Citizenship And Patriotism Of Youth As A Resource For Society Consolidation

Abstract

The subject of patriotism and citizenship has always been popular among researchers, and it is especially true during radical social transformations. There is no doubt that neither the number of researchers nor their continuous efforts reduce the problem's relevance. Systemic transformations taking place in modern Russian society make the problem of increasing social consolidation and national solidarity even more relevant and require new ways to form and develop the Russian identity and values of citizenship and patriotism. We analyse social factors of formation and realization of citizenship and patriotism, socio-cultural components of citizenship, and patriotism of the most active social groups, especially young people. The article provides a theoretical analysis of citizenship and patriotism considering the latter as part of future national challenges. The article analyses the essence of citizenship and patriotism within the sociological knowledge. Patriotism is a value and emotional component of civil identity and foundation for social consolidation. The article discusses types, levels and components of citizenship and patriotism. The authors use regional, national, and original research to analyse cognitive, emotional, and behavioural aspects of the citizenship and patriotism of modern youth.

Keywords: Citizenshipconsolidationidentitypatriotismvaluesyouth

Introduction

The values of patriotism and citizenship are topical issues of state policy. Russia is adopting state programs for patriotic education of Russian citizens. Special attention is paid to civil responsibility, patriotism, revival, and preservation of the moral foundations of society. Revival and preservation of moral and spiritual values are a prerequisite for socio-economic transformation and social consolidation.

At the beginning of the XXI century, Russia faced an acute problem of decreasing patriotism, pride in its people, country, history, and culture. The events of recent years, including such large-scale ones as the Sochi Olympics, the accession of Crimea to Russia, annual celebrations of the victory in the Great Patriotic War, and our country's fight against terrorism have contributed to certain shifts in the citizenship and patriotic orientations of Russians, and have manifested in true patriotic feelings and high moral qualities. We can say that for the first time after a long period of spiritual and moral stagnation, there are hopes for the patriotic values revival and an increase in the consolidation of Russian society. The 2016 research of the Institute of Sociology (ISRAS) showed that such notions as "motherland", "Russians", and "patriotism" evoked positive emotions in 86%, 78%, and 76% of respondents respectively (Gorshkov, 2017). As noted by Khaliy (2017), research shows that Russian people preserved basic patriotic values during post-revolution and post-perestroika times. However, attacks on these values have always been carried out.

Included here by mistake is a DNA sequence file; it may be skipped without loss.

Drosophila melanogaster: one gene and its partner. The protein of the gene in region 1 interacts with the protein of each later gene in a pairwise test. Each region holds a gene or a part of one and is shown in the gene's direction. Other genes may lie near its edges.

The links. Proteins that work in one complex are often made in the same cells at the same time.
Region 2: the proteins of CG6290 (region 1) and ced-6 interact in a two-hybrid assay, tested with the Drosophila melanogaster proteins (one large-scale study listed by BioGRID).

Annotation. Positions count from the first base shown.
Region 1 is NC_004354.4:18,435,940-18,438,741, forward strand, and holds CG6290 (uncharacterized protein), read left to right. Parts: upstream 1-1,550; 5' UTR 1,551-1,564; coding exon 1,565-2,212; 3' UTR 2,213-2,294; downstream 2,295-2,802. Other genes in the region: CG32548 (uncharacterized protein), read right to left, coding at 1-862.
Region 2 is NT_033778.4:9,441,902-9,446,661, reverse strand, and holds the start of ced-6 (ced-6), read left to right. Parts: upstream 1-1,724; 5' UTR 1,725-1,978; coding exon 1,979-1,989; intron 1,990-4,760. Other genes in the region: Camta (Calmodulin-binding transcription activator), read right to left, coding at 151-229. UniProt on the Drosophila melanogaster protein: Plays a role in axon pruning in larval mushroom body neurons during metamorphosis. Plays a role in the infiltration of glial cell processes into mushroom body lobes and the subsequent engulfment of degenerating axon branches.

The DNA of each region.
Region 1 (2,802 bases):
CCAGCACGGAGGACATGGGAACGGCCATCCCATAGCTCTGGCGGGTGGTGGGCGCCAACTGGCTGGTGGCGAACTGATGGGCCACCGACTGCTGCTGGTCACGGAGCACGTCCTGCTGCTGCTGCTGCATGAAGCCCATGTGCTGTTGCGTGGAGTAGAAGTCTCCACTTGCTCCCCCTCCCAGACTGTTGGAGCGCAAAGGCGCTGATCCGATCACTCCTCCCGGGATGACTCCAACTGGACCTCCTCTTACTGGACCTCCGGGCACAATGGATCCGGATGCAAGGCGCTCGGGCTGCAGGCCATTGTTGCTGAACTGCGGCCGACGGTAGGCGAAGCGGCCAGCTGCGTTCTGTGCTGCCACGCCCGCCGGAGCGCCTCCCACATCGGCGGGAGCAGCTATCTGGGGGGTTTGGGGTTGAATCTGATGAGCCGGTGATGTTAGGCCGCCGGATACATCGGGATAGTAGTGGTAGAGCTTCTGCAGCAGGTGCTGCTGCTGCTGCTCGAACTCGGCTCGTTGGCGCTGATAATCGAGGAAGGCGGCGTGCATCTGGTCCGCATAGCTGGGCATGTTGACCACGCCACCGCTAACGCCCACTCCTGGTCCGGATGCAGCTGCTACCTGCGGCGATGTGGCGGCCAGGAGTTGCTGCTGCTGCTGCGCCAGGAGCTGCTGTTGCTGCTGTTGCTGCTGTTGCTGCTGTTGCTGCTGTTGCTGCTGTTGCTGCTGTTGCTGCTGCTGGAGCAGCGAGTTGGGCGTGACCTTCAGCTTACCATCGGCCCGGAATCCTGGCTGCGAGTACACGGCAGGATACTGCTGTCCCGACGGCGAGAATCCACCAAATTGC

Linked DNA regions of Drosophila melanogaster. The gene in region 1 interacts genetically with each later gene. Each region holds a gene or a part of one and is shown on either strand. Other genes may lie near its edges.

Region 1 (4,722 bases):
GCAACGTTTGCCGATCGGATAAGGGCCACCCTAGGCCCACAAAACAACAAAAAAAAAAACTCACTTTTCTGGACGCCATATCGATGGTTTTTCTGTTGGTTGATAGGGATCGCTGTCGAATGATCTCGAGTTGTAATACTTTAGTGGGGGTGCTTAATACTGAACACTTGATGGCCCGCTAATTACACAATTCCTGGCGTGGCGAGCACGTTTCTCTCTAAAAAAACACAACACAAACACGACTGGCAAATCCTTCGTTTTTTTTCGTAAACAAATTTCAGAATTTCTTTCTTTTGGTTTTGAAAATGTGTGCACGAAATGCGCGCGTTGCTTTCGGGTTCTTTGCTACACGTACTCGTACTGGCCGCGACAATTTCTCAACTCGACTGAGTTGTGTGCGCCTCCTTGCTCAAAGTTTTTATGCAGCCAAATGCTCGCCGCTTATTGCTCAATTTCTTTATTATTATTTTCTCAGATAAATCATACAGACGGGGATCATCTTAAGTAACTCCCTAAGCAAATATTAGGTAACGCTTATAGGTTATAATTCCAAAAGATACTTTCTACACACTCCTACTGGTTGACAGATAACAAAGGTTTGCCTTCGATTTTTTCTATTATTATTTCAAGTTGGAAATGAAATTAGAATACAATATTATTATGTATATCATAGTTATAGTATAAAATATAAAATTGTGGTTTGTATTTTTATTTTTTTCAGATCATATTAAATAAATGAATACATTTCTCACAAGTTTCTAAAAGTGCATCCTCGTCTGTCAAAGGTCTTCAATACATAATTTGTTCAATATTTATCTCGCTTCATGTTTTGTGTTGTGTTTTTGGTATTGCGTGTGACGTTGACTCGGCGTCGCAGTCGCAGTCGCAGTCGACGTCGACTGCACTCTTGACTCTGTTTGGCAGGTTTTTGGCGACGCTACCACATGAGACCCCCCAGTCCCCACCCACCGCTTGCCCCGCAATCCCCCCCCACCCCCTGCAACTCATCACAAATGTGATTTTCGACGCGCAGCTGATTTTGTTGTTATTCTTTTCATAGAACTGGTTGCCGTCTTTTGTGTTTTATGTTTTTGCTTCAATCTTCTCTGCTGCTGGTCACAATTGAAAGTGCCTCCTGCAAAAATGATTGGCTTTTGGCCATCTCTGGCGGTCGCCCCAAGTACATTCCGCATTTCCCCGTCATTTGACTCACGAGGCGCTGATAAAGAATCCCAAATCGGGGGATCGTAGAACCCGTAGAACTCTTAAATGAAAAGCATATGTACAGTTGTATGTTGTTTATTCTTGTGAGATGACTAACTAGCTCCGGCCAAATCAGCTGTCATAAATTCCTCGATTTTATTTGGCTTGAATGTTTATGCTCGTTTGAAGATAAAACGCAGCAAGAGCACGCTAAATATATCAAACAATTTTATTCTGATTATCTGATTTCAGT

Problem Statement

The systemic crisis currently being experienced by Russian society requires urgent measures to find ways for reproducing spiritual values and maintaining national solidarity. Thus, we need to find ways to facilitate the development of patriotism and citizenship, which are the basis of Russian identity, contributing to social cohesion.

Citizenship is the ability to have rights and perform duties not only for your own personal interests but also for the benefit of the whole society. It can be considered as awareness of one's attitude to the motherland, its people, its origins and roots; it is a set of civic values and moral principles (freedom, equality, social justice, tolerance, and pluralism). In the sociological encyclopaedia, citizenship is defined as a concept that has a moral meaning. It means attitude and behaviour of a person of the highest moral qualities that distinguish a true guardian of the society and country (Buluktaev, 2003). Russian researchers viewed the concept of citizenship as having some other distinctive features. Since the XIX century, citizenship has been understood through the prism of high moral and ethical personality traits (Smirnov, 2011).